For those of you with TPS problems that were "cured" when you emptied the air and refilled with N2, I submit that it was the act of emptying and refilling that did it and not what you may have refilled the tire with. Sort of like maybe zeroing the transmitter and resetting it perhaps. Maybe blew out an interfering dust mote. Could be the electronics acting up. Can't say. I can say it's not the nitrogen.

Lastly, some claim it keeps the tires from going bad early by omitting oxygen within the carcass. Ever seen a tire go bad from the inside? I haven't. All those little cracks that show up late in tire life between the tread and whatnot are from UV and ozone which are not found inside the tire. Take that cracked tire off and look inside and it will likely look pretty much like the day it was mounted.

Having said all that, there is no harm in using it, of course, but at this level for what we do and how we use it, it is a huge PITA to go on a pure nitrogen economy for your tires and in the end, it is pure placebo. My take? Waaay not worth the bother.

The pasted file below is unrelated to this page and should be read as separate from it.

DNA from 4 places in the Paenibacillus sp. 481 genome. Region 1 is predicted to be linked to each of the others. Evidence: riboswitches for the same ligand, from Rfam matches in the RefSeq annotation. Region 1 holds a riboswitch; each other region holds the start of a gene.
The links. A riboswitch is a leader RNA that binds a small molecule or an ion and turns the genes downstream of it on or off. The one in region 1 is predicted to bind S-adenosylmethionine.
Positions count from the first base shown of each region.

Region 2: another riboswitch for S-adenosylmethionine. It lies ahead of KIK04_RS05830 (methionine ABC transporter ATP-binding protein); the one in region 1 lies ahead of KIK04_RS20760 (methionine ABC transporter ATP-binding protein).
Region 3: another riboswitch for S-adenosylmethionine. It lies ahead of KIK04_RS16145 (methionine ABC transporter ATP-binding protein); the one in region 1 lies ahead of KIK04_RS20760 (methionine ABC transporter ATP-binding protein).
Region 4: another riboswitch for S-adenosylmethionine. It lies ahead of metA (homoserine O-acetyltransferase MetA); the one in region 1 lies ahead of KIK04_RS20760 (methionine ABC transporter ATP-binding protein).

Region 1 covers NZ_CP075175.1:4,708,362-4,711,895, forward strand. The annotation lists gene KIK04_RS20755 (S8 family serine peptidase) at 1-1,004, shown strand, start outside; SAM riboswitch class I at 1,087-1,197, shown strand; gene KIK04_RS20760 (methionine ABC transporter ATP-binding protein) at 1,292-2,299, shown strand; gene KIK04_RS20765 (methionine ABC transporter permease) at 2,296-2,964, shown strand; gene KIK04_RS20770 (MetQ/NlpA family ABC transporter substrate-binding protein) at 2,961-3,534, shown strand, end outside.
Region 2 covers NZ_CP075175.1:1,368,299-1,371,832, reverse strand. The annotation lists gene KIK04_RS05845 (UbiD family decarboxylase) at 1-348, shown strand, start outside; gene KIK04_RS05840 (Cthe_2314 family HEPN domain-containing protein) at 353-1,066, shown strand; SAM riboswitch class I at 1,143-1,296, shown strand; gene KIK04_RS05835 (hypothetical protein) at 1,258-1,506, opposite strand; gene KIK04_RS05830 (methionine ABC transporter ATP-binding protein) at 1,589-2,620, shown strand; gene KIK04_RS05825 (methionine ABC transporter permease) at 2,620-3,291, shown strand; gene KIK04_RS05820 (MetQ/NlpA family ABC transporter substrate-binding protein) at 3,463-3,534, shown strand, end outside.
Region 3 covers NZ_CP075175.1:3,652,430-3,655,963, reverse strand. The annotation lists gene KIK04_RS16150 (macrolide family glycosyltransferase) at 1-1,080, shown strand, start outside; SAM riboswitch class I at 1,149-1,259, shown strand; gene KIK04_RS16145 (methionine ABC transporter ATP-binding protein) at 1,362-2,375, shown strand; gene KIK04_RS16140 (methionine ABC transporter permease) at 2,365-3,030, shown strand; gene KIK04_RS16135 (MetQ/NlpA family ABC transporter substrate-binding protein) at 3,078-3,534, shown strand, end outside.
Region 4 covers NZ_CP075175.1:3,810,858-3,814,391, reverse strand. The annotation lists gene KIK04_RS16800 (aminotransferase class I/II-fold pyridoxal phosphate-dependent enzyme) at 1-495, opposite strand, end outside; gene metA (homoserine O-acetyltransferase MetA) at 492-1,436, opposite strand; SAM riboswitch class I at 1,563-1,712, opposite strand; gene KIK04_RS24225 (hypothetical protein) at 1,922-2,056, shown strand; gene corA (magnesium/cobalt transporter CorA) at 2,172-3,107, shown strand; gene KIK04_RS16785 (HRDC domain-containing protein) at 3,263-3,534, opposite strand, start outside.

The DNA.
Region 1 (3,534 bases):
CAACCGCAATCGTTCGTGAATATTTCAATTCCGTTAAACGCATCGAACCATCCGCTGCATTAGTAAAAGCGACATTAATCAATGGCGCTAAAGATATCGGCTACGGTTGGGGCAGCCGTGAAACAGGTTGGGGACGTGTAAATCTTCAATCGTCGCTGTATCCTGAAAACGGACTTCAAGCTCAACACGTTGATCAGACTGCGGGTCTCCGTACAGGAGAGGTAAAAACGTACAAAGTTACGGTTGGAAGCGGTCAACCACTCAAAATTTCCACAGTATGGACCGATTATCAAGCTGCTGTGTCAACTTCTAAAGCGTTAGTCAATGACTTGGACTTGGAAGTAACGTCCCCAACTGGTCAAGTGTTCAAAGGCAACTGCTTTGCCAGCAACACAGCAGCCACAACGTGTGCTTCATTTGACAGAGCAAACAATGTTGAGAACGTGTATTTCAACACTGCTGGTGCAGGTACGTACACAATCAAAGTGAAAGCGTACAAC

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I agree that the difference in nitrogen and compressed air has little to do with nitrogen. What does affect the expansion of a gas is moisture.
Ambient, humid air compressed and used to fill a tire will have more pressure fluctuations with temperature than dry nitrogen.


However, none of that info fixes the fact that the TPMS warning will not go off even after the air warms up and expands in my tires...
 

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I agree that the difference in nitrogen and compressed air has little to do with nitrogen. What does affect the expansion of a gas is moisture.
Ambient, humid air compressed and used to fill a tire will have more pressure fluctuations with temperature than dry nitrogen.


However, none of that info fixes the fact that the TPMS warning will not go off even after the air warms up and expands in my tires...
Mine does the same thing; The light won't clear until I shut it down and restart. I agree with Forty-one that the tires will function just fine with the range of pressure variation compressed air expansion yields.

I became curious a few years ago about why the tire pressure warning was coming on all the time in the Suburbans our school uses. I researched it on the internet and discovered that the dealerships and high-end tire stores were using nitrogen. The general opinion on the postings I saw were that the nitrogen gives less pressure variation, but none of it went into whether that was due to the characteristics of the gas or was due to less moisture. Inquiring minds want to know...